It all started with a university project when Emma Meehan, founder of Precision Sports Technology, tried to come up with a better way for personal trainers to communicate effectively with clients, and vice-versa.
Emma does competitive weightlifting, and she would often spend time and money through a very manual process of recording and trimming videos of her technique and form, sending them through WhatsApp to her personal trainer, before getting a reply back some time later with the PT’s expert thoughts. She knew there had to be a better and more efficient way forward.
Having completed her prototype for her final year project, she received really good marks on it. So much so that the supervisors on her project urged her to go about setting up a start-up, which she ultimately did.
A stint of over three years with Cisco as a software engineer meant that Emma picked up a lot of really great skills, but the urge to create her business was always there, and when September 2021 rolled around, Precision Sports Technology was born. Simply put, by leveraging artificial intelligence, the software can provide real-time feedback for athletes on exercise technique and actionable metrics to fitness professionals.
So, how did Emma make that switch from a secure job into the relatively unknown world of start-ups? Enterprise Ireland and readily available funding certainly played a key role, as Emma explains.
“The inflection point was quite easy for me because I had done the New Frontiers Phase 1 programme last summer – part-time and evenings to help build up market research, so you’re really solving a problem. And then for Phase 2, there were 14 of us in Galway-Mayo that got into that,” Emma says, adding that the income from that was more than enough to help her adjust to the new way of life as a solo entrepreneur.
The mental shift, however, was a different sort of adjustment.
“When I’d finish in Cisco at 5 o’ clock and close the laptop, that was it, I’d be done with work and could completely forget about it until Monday. Whereas now, I’ll pull myself away from the last task because I have to eat and try to switch off for the evening, but then constantly the brain’s spinning, waking up in the night with ideas,” she says.
It’s certainly a never-off mindset for the ambitious tech entrepreneur who wants to succeed and create an idea that will add value to people’s lives.
It’s a lot of work – and the founder life is not for the faint of heart – but Emma explains that it gives her nourishment and a sense of fulfilment.
“I definitely feel like I have a purpose. I get up in the morning and I’m like ‘yes, I want to get into this’.
“My whole goal really is to combine my passion and my skills – my skills in tech, and my passion for health and fitness – to create something that I feel is really valuable to society. Whether that’s my start-up or something else, that’s how I want to invest my time, but right now [Precision Sports Technology] is something that people are really crying out for, and luckily the technology has evolved so much in the space. Ten to fifteen years ago, LiDAR was just emerging in robotics, really expensive, whereas now the sensors I need for the exercise feedback are in the latest iPhone,” Emma explains.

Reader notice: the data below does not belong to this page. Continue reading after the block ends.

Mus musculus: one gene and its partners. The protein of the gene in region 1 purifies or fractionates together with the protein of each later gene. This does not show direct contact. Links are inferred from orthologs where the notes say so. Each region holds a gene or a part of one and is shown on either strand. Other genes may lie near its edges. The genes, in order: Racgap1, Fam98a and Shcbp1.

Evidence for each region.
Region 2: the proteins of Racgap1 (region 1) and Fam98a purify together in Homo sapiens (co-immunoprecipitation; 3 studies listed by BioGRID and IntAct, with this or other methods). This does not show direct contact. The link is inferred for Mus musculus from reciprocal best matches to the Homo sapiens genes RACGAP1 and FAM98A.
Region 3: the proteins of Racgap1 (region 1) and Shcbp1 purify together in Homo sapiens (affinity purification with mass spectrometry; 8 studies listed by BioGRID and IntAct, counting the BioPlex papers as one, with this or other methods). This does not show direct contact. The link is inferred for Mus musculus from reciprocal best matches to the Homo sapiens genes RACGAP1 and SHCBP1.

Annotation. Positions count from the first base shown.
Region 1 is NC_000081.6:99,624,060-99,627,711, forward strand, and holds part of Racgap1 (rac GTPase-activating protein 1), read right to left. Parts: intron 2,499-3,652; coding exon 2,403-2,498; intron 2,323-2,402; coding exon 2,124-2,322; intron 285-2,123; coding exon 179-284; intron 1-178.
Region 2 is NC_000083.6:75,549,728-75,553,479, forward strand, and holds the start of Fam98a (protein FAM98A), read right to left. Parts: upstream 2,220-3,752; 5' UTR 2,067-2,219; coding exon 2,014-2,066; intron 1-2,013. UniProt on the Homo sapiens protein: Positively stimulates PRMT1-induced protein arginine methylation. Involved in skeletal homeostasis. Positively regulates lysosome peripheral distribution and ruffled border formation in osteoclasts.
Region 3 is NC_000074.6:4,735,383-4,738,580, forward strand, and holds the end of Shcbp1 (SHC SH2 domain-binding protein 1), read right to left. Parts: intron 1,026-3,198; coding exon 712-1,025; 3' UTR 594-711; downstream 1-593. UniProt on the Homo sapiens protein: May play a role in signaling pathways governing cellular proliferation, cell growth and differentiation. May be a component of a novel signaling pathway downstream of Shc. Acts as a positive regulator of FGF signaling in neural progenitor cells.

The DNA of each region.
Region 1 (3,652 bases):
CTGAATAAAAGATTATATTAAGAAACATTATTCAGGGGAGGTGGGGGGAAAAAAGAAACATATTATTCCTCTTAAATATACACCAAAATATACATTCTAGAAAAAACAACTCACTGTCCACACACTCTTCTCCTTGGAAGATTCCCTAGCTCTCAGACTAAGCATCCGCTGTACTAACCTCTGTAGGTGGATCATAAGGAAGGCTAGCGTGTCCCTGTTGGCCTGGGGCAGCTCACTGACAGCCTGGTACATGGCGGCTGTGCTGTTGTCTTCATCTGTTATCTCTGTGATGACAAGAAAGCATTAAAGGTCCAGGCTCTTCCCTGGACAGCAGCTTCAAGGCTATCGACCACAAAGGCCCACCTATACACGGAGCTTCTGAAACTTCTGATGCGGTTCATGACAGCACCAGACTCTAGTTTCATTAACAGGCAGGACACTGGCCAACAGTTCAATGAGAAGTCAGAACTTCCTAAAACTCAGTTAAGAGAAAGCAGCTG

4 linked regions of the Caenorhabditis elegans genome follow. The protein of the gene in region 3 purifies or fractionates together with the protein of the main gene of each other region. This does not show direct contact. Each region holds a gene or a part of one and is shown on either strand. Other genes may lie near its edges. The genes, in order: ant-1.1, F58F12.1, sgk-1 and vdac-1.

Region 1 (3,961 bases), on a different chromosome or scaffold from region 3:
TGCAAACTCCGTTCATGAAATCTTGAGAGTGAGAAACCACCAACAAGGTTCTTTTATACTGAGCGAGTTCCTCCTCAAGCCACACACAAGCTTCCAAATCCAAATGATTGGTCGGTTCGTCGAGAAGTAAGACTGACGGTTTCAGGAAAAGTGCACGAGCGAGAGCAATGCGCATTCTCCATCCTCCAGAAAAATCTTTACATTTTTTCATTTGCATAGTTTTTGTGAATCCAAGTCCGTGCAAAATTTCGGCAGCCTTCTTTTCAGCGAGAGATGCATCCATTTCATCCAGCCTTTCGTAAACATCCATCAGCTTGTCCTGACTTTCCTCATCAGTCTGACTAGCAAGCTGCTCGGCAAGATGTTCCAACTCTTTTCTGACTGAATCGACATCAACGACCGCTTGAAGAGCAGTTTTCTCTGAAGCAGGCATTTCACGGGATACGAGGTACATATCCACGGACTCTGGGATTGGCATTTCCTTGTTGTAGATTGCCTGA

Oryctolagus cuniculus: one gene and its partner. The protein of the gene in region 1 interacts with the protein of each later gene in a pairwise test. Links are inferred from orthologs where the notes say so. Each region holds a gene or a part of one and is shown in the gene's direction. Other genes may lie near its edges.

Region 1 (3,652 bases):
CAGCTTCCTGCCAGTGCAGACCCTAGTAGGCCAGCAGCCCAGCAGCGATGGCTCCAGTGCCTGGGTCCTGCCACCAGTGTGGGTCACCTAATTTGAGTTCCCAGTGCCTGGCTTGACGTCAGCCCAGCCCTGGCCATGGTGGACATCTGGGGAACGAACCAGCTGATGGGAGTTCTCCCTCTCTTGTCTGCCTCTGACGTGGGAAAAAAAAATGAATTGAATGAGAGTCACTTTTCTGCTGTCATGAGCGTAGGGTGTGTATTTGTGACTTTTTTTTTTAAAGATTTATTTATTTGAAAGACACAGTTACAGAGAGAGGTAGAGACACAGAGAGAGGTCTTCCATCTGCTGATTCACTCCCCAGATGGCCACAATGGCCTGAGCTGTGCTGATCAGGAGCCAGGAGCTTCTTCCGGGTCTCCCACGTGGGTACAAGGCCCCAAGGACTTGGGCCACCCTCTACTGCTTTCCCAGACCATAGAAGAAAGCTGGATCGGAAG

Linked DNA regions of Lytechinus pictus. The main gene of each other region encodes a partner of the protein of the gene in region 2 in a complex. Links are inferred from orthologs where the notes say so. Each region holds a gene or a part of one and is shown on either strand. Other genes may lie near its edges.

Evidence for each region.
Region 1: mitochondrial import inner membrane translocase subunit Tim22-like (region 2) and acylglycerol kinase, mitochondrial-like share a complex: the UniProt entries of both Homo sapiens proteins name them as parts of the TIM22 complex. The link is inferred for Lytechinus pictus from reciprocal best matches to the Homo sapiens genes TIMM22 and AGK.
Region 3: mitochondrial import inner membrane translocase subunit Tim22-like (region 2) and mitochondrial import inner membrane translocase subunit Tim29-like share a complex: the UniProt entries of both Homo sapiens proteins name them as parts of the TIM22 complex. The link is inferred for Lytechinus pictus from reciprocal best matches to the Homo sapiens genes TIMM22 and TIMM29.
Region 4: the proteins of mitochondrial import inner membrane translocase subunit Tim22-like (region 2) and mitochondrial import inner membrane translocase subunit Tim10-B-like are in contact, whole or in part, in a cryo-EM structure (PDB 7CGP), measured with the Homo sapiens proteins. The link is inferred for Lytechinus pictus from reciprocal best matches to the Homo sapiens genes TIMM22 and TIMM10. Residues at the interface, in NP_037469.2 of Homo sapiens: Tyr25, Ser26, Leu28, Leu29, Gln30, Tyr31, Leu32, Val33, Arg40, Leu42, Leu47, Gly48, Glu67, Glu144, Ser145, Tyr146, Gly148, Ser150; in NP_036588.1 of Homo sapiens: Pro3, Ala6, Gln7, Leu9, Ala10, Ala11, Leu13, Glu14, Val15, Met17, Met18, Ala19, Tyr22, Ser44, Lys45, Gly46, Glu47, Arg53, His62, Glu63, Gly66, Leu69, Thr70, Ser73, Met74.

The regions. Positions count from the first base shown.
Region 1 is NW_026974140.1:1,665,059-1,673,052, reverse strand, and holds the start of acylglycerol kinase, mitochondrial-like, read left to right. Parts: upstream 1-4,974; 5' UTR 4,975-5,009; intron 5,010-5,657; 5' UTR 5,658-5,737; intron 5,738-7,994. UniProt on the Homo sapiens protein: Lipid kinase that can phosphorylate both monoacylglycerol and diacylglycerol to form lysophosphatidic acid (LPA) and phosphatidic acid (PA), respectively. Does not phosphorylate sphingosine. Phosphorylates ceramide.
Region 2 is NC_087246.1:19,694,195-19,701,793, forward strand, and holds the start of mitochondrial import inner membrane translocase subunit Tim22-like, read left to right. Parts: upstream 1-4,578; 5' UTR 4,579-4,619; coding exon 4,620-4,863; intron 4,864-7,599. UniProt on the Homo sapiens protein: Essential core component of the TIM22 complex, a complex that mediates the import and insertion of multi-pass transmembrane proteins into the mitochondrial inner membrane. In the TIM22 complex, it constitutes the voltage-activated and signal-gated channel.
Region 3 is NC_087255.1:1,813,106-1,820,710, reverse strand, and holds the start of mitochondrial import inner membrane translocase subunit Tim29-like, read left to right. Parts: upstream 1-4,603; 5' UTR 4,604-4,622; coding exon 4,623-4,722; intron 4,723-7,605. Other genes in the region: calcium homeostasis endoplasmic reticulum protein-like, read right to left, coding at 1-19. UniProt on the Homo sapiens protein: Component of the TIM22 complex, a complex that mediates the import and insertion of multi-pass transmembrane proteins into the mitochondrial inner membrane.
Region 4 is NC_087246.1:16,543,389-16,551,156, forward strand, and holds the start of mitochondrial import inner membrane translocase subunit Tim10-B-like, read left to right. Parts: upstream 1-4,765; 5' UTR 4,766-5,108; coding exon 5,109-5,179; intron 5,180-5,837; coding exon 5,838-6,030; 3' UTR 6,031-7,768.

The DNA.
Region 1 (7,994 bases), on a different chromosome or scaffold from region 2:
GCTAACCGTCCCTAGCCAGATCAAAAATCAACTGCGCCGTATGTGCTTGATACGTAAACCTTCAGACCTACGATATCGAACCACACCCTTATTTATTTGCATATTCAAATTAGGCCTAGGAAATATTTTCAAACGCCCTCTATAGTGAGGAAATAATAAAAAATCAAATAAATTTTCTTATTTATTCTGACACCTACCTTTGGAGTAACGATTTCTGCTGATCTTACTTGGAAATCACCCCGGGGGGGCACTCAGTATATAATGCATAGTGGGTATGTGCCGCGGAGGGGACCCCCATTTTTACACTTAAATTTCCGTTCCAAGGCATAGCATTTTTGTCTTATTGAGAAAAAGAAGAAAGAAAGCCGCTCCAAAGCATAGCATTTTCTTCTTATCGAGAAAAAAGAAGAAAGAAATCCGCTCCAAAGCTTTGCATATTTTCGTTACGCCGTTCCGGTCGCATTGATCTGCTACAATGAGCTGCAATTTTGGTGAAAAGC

The technology certainly has developed so much in such a short space of time – and it is continuing to dominate so many conversations across the industry.
So much so that it’s fascinating to think how much further and faster the tech is going to improve over the next decade or two. It’s natural to wonder what ideas will be actionable then that aren’t now, just like how Precision Sports Technology ultimately came to be.
And Galway itself has a part to play in shaping that future. So, what does Emma think Galway’s AI ecosystem can bring to the global party?
“The rate of innovation is probably faster than ever now because of Covid. The whole Great Resignation – people are saying ‘I’m going to give this start-up idea a go now’ and there’s so much going on in Galway between the start-up scene and multinationals – and the two universities now as well,” she says, adding that the spread of information about AI, and other tech, is really sowing a lot of new seeds.
“You don’t need to have rich parents to get a start-up going. With government supports, you can get a whole lot done if you’re willing to put the hours in – the sweat equity, as they say!”
Emma is certainly putting in the hard yards to maximize her time, resources, and efforts, and she’s making the most of the cash that she has gotten in to help get Precision Sports Technology to the next stage. That said, it’s hard to do everything completely solo, and Emma will be getting some great support from two paid interns over the next while, and it’s going to be great to see how they contribute to what’s already a fantastic success story.
Emma also mentions the likes of the NDRC – and the PorterShed – as fantastic supports in terms of practical support and encouragement, whether that’s through insider knowledge, tips and tricks, or simply just that bit of emotional cheerleading.
Because while a solo founder can do a lot and make magic happen with a lot of endeavour, it does take a lot of heavy lifting from time to time, something that Emma knows a great deal about.
But as her journey in the start-up world with Precision Sports Technology attests, she’s certainly making light work of it all.
By Trevor Murray